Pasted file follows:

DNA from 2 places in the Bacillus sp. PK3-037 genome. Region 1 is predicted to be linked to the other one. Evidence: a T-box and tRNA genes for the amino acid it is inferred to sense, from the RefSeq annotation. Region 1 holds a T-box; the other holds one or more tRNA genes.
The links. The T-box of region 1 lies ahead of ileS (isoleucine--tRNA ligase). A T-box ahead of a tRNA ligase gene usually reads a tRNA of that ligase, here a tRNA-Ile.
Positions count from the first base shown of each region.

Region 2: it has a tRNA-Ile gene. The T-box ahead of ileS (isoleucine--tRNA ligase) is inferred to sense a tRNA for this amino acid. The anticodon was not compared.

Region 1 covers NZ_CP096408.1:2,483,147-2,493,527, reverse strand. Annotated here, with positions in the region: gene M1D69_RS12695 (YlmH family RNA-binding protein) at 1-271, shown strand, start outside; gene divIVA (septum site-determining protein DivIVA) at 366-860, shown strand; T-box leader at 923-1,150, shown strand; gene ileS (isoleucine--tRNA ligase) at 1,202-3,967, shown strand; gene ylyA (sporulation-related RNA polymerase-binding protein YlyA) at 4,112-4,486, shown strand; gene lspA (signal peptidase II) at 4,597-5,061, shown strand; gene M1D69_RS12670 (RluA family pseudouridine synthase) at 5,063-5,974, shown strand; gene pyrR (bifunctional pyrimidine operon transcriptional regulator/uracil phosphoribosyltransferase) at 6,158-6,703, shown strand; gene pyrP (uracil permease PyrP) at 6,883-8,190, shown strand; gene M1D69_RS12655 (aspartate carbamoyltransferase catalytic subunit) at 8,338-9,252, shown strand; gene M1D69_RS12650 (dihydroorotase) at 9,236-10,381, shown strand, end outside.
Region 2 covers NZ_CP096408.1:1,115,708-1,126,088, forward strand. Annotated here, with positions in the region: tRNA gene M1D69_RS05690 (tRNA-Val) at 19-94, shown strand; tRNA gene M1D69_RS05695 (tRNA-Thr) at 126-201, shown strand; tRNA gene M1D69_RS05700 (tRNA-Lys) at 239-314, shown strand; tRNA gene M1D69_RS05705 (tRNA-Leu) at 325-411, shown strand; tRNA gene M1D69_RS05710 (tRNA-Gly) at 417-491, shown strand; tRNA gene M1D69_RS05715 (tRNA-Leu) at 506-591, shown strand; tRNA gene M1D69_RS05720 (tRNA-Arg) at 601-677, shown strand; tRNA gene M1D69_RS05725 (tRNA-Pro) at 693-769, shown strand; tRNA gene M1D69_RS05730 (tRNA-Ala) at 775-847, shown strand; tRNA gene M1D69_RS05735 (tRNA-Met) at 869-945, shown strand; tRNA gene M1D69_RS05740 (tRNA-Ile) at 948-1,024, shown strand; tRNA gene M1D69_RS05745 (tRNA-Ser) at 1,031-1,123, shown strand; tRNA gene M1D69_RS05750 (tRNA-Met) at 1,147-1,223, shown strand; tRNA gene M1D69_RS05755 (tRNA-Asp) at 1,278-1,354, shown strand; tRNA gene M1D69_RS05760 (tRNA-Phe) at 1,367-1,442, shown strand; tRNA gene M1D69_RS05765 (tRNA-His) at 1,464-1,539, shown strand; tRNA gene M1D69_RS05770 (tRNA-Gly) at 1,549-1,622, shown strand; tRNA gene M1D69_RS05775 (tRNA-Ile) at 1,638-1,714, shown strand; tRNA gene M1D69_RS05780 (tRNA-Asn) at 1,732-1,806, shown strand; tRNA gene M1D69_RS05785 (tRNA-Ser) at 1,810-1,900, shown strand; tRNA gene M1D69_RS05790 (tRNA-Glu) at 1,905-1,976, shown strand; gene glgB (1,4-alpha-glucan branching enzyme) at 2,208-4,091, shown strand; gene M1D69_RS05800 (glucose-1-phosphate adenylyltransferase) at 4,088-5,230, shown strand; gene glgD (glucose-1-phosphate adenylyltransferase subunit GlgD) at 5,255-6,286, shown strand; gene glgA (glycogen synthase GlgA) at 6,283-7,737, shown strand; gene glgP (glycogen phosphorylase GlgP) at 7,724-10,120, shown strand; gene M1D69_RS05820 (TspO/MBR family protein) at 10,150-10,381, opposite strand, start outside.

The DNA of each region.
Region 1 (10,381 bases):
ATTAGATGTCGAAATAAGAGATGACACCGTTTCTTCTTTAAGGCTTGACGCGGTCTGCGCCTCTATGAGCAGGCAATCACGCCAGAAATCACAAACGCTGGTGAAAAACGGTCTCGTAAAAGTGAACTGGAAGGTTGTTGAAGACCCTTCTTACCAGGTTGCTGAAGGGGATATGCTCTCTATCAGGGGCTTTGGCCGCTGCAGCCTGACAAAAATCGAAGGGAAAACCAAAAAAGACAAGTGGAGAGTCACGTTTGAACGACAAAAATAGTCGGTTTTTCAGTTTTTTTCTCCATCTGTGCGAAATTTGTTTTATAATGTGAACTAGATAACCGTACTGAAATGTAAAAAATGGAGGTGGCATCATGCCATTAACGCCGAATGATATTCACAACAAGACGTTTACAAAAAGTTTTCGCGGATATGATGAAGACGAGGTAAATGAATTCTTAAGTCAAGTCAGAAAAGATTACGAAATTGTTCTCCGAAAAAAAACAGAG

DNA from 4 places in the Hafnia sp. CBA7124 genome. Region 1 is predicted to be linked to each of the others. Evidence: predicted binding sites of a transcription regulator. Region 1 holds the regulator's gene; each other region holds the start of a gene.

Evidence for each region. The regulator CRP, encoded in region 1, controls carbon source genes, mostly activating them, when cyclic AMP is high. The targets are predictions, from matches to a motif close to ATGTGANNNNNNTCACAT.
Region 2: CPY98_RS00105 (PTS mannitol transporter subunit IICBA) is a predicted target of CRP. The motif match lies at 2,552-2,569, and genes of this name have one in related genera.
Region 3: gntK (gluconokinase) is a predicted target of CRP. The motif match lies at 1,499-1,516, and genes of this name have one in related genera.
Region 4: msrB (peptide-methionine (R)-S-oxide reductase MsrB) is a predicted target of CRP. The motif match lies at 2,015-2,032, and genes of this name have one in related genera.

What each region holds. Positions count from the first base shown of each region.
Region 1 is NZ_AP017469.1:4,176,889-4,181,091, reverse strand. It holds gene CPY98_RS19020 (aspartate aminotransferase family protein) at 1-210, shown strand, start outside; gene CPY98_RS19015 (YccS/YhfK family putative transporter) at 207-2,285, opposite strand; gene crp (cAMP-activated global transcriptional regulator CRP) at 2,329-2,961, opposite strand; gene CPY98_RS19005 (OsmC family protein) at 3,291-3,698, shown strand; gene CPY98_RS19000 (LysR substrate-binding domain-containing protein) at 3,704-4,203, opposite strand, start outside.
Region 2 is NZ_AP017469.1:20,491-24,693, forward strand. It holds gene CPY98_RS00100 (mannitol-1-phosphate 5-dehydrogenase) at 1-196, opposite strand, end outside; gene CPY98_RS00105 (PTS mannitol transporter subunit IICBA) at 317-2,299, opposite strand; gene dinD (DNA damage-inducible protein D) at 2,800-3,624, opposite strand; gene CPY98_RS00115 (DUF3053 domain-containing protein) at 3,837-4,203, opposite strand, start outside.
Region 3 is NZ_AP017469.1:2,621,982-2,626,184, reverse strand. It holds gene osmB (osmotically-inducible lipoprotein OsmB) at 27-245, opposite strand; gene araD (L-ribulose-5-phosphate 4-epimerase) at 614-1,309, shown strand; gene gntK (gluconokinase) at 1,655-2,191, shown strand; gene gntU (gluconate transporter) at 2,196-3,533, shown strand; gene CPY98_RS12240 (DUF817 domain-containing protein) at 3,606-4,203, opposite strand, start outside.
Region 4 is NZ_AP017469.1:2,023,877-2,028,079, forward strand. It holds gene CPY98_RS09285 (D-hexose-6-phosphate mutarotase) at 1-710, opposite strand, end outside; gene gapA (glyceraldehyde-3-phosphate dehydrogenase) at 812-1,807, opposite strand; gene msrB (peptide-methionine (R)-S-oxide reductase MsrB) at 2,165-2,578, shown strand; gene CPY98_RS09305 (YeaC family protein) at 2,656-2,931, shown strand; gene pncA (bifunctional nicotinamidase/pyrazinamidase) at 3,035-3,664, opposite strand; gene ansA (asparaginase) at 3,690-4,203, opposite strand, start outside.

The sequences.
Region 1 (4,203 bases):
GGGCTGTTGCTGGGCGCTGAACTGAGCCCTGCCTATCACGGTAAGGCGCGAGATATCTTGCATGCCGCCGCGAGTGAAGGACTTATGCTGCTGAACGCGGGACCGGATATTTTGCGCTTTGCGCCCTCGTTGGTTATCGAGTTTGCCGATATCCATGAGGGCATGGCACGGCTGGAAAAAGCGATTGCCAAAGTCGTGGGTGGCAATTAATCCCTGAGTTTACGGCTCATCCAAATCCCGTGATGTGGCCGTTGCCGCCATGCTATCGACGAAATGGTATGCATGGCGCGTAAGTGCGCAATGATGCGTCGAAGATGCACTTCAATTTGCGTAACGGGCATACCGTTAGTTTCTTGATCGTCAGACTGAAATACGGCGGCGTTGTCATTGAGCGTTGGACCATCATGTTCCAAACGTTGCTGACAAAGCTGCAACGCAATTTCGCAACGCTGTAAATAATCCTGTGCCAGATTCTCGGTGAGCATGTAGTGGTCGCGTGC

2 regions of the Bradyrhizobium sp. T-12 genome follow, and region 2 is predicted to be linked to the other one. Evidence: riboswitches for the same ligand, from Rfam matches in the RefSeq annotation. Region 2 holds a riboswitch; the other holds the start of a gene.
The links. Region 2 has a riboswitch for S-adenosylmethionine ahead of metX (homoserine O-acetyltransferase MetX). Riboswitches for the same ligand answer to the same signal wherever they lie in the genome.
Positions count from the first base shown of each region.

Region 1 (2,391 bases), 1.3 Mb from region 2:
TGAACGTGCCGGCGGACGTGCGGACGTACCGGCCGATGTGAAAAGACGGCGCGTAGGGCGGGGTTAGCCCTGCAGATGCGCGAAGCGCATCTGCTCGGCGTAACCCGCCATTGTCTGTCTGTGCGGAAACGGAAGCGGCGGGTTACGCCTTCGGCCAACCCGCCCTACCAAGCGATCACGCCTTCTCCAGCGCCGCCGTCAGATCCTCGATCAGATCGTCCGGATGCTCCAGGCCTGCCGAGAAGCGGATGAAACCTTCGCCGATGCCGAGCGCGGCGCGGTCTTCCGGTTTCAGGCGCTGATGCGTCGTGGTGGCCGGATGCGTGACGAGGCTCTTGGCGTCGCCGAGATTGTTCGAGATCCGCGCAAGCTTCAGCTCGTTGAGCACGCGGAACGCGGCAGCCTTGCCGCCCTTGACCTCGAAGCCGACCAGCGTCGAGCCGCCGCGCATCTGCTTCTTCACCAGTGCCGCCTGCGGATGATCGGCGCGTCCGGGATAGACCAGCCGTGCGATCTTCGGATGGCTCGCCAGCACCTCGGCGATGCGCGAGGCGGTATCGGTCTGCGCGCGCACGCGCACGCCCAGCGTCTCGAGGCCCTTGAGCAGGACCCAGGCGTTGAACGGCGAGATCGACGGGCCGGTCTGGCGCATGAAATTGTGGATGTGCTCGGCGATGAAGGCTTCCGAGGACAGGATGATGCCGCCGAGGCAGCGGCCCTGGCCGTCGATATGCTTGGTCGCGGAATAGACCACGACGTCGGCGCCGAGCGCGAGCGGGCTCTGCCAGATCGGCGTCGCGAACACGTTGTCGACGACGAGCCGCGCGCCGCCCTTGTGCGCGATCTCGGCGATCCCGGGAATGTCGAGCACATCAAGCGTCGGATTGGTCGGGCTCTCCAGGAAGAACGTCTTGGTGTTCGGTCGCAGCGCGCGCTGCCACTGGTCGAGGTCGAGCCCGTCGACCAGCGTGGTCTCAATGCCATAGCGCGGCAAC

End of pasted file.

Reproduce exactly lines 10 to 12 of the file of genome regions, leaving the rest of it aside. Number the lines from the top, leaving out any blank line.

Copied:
DNA from 4 places in the Hafnia sp. CBA7124 genome. Region 1 is predicted to be linked to each of the others. Evidence: predicted binding sites of a transcription regulator. Region 1 holds the regulator's gene; each other region holds the start of a gene.

Evidence for each region. The regulator CRP, encoded in region 1, controls carbon source genes, mostly activating them, when cyclic AMP is high. The targets are predictions, from matches to a motif close to ATGTGANNNNNNTCACAT.
Region 2: CPY98_RS00105 (PTS mannitol transporter subunit IICBA) is a predicted target of CRP. The motif match lies at 2,552-2,569, and genes of this name have one in related genera.